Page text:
BRITE at the Consumer Electronics Show

Rick Stockburger Uncategorized 1 Comment

As President and CEO of BRITE Energy Innovators I consider myself lucky every day. I see our organization as a movement of small movements and my hopes lie in the fact that each one of those movements lead to a more prosperous City of Warren, Trumbull County, Mahoning Valley, State of Ohio and Nation in that order. We find ourselves at the intersection of extremely future facing technologies and a community that has the grit and determination to dream, build and execute on those technologies to not only change the fabric of our community but our nation. No one has ever accused me of having small dreams. 

This week, I find myself at the Consumer Electronics Show (CES) in Las Vegas, Nevada which I will follow with a trip to Los Angeles to visit a few counter parts at the Los Angeles Cleantech Incubator and our friends at Hyperion Motors in Orange. When making decisions on these types of trips you always have to consider your budget and potential outcomes. I consistently ask my team when a new idea is brought to me, “What is the idea? What is the cost? What is the expected outcome? How are we going to measure its success?” I hold myself to these standards as well. 

  1. What is the idea? I was asked by the CEO of GM Ventures, the Director of LG Chem’s battery technologies, the Director of Collegiate Operations at TechStars, and three other high profile organizations to set meetings at CES to discuss how BRITE and our companies could partner with them. As we look at branding this area as the Voltage Valley, I wanted to see what is on the forefront of electrification. Whether it’s energy storage or the future of mobility, the technology is present at CES.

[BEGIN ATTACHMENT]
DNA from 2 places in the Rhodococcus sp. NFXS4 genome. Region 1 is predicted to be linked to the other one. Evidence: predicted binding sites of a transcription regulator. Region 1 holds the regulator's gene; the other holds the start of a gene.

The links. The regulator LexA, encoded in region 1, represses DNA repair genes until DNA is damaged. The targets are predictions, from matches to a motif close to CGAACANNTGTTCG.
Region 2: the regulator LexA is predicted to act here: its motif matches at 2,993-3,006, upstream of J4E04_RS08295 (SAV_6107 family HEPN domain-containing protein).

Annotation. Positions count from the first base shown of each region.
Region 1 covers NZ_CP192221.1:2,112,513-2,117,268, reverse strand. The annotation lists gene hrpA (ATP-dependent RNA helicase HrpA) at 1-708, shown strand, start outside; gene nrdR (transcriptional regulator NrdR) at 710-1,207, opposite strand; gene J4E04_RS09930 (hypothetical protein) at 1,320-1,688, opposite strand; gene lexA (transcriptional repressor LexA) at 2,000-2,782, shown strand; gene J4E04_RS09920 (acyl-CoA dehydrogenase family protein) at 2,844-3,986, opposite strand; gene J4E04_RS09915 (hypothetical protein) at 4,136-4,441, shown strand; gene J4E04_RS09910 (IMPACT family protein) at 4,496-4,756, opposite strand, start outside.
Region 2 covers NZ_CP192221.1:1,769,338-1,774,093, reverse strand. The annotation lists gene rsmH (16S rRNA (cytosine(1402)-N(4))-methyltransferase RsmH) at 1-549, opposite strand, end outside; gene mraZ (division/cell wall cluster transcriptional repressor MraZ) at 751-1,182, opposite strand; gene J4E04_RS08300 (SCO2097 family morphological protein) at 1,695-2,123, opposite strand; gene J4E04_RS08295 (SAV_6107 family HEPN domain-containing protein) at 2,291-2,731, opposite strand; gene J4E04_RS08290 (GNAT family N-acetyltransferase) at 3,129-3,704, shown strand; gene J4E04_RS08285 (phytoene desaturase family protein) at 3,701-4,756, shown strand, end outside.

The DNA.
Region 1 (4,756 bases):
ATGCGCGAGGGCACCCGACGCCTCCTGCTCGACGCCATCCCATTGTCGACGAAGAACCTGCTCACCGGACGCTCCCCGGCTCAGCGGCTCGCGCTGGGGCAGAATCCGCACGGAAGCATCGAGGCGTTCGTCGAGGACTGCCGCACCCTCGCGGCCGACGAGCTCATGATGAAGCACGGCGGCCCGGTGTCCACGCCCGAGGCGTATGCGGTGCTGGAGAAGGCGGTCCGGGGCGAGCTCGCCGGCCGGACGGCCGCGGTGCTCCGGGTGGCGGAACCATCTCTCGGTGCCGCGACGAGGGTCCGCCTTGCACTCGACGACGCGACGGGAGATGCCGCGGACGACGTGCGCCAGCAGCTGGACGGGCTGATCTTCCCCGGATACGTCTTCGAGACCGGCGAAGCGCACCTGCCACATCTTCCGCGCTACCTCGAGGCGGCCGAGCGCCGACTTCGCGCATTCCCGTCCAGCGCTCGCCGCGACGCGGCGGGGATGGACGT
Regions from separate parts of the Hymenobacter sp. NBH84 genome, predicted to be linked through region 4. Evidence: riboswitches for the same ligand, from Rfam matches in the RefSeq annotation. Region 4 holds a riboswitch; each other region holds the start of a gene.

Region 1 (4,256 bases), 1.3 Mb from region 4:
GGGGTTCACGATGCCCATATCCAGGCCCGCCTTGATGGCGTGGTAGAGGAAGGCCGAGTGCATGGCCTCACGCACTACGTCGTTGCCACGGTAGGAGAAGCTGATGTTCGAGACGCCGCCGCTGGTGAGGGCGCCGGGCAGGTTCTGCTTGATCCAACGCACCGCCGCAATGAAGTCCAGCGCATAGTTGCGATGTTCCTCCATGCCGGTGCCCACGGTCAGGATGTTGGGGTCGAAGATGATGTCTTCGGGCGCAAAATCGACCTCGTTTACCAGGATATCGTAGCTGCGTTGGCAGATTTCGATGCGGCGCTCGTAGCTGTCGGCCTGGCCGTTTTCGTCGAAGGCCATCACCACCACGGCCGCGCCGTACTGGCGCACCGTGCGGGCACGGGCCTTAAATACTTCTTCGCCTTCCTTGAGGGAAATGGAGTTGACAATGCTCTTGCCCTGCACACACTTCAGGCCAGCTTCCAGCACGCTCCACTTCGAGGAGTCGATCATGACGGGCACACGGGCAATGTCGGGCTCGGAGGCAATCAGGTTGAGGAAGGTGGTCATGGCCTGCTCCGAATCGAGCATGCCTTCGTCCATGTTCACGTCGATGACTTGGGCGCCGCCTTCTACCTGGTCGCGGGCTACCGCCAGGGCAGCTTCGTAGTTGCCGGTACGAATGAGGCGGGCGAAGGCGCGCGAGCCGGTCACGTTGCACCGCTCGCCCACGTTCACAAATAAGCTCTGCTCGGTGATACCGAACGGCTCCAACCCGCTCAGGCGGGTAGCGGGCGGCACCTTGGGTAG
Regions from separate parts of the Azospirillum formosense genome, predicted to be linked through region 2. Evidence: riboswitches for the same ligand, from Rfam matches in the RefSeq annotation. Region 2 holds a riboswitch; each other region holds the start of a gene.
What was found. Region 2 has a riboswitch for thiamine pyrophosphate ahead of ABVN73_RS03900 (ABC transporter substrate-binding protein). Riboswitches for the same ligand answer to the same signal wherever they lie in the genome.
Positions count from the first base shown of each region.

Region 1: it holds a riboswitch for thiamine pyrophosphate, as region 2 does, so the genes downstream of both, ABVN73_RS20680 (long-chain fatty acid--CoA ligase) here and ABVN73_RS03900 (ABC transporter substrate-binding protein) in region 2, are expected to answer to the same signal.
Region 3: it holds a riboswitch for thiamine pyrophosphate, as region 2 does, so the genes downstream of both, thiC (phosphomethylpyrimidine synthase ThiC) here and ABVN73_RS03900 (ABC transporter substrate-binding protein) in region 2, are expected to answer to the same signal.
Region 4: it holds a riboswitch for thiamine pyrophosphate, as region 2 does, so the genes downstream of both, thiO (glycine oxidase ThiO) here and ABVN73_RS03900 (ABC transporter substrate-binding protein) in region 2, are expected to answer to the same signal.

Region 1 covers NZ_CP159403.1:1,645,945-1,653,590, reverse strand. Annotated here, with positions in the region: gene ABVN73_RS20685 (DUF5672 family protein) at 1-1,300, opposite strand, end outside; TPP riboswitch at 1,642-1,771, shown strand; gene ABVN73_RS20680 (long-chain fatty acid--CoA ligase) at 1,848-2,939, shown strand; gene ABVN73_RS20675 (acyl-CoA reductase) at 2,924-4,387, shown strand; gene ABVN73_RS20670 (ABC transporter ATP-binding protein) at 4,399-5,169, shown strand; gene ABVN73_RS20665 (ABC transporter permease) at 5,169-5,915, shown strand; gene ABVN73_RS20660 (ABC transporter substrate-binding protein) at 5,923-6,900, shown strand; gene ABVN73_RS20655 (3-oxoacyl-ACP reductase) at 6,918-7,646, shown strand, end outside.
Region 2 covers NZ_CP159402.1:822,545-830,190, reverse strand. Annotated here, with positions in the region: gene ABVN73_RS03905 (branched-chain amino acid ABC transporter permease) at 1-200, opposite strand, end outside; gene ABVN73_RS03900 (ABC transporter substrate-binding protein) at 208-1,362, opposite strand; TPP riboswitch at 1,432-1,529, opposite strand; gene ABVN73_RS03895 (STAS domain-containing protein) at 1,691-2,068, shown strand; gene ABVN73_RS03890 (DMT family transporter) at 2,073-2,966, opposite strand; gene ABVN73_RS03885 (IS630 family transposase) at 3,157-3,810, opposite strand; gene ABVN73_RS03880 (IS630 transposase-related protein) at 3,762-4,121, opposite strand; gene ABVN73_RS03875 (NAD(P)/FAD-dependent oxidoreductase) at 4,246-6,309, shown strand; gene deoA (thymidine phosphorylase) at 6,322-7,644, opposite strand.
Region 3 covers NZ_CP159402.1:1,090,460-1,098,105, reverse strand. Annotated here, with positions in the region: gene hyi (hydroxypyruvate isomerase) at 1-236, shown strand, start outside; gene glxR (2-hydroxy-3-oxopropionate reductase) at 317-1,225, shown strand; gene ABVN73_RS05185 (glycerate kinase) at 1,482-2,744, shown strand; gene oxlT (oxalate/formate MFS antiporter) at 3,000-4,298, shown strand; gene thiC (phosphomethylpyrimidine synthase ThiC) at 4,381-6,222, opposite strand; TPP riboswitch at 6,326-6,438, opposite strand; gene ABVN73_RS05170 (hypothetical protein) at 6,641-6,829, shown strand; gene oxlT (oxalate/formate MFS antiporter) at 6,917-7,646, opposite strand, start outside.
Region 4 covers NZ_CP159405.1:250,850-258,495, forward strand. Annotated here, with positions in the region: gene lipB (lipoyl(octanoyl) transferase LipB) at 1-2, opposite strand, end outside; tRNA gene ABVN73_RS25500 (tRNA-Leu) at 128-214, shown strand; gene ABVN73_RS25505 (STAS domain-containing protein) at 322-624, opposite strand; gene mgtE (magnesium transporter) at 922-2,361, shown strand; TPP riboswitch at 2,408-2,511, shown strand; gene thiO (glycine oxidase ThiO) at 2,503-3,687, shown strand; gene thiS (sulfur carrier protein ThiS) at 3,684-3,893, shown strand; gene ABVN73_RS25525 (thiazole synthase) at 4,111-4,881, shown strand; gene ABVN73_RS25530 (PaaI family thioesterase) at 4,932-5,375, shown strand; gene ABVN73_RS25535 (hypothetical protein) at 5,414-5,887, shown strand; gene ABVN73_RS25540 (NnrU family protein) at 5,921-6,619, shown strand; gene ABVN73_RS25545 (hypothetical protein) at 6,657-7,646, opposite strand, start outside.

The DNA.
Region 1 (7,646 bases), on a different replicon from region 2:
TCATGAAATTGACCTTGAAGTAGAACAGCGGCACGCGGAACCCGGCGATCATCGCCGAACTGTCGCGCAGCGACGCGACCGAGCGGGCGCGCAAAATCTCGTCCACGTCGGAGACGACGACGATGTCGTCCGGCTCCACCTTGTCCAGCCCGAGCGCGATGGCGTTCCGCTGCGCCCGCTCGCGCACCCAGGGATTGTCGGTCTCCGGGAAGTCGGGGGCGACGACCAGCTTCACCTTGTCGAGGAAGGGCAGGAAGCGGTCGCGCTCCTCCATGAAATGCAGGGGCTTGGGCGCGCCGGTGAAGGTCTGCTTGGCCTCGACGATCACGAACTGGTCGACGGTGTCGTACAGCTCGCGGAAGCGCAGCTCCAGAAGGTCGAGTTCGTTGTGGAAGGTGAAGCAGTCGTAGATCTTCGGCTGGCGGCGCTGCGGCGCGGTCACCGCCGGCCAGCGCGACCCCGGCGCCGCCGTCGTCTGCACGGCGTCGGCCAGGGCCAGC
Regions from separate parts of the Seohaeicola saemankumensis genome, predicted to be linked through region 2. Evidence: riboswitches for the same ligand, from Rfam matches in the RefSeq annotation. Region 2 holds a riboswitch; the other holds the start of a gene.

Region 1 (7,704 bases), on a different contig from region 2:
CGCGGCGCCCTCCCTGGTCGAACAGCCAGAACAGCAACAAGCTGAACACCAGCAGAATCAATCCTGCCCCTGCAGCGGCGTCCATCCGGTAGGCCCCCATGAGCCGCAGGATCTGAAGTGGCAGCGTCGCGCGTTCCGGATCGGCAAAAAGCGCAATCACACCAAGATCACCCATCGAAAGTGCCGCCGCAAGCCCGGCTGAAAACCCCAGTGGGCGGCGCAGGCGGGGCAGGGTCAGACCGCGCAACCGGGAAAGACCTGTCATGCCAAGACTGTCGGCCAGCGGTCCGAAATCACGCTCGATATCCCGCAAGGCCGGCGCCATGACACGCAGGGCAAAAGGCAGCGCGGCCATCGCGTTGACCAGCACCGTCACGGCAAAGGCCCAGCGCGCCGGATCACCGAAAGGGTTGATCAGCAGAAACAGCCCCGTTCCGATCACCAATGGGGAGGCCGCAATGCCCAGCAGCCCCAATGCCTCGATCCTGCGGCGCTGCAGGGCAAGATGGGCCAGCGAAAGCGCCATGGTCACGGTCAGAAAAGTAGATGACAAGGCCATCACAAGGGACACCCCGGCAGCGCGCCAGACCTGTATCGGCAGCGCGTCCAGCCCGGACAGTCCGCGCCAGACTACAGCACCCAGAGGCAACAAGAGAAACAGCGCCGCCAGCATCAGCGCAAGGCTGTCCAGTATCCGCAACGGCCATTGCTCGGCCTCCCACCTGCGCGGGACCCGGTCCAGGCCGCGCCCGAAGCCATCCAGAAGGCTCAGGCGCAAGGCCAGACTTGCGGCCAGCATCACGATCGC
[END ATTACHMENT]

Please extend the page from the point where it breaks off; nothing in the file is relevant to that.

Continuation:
2. Thanks to a lot of partnerships & goodwill, and with my usual startup mentality of keeping costs down, I’m keeping the cost of the entire trip under $1500, including air fare, hotels and food. As a kid growing up in the Mahoning Valley, I learned how to get the most for my dollar and that’s a practice I still use when I’m exploring new opportunities for BRITE. 
  3. The expected outcome of this event is multi layered. There is the less tangible brand recognition. As many of you know, I almost exclusively wear Warren, Ohio swag while I’m at these events partnered with some good old-fashioned Orange to make sure BRITE’s brand is visible. Beyond that, I am making connections for accelerator programming, potential lab sales, and looking at a lot of new startups at the Eureka area at CES that I could draw to Warren, Ohio so they can grow their company alongside our community. In Los Angeles, I hope to continue building our partnership with Hyperion Motors, and close a partnership on some federal legislation with Los Angeles Cleantech Incubator. I intend to get a return on investment of at least ten times the money we invested on this incredible opportunity. 
  4. We will measure the outcome in direct funds to our programming, enhancing our ability to help energy companies in our community innovate and grow. This includes sales for innovation and services in the BRITE Energy Lab, as well as donations matching funds to our entrepreneurial  services program which is backed by the Ohio Third Frontier Program. We will also look at general name recognition and increase of digital traffic to our website, social media channel growth and interest in our services. All of this is intended to improve our place among the top energy incubator programs in the country (admittedly, a softer and harder metric to measure). 

So, at CES, I’ll be recording some live video, I’ll be updating you on what I saw and did, and why it’s important to the Voltage Valley. I hope you’ll follow me on this trip. I am extremely hopeful that you’ll ask questions including the hard ones to make sure that we are looking at these new technologies from every angle, and that we make sure that every dollar we bring back, comes to making our Mahoning Valley the best place in the country to start a new energy company. And in six months’ time, I’ll let you know just how much this trip gave back to the Valley.

I’ll end these quick looks with a quote that is on the walls of BRITE. Today’s will be this: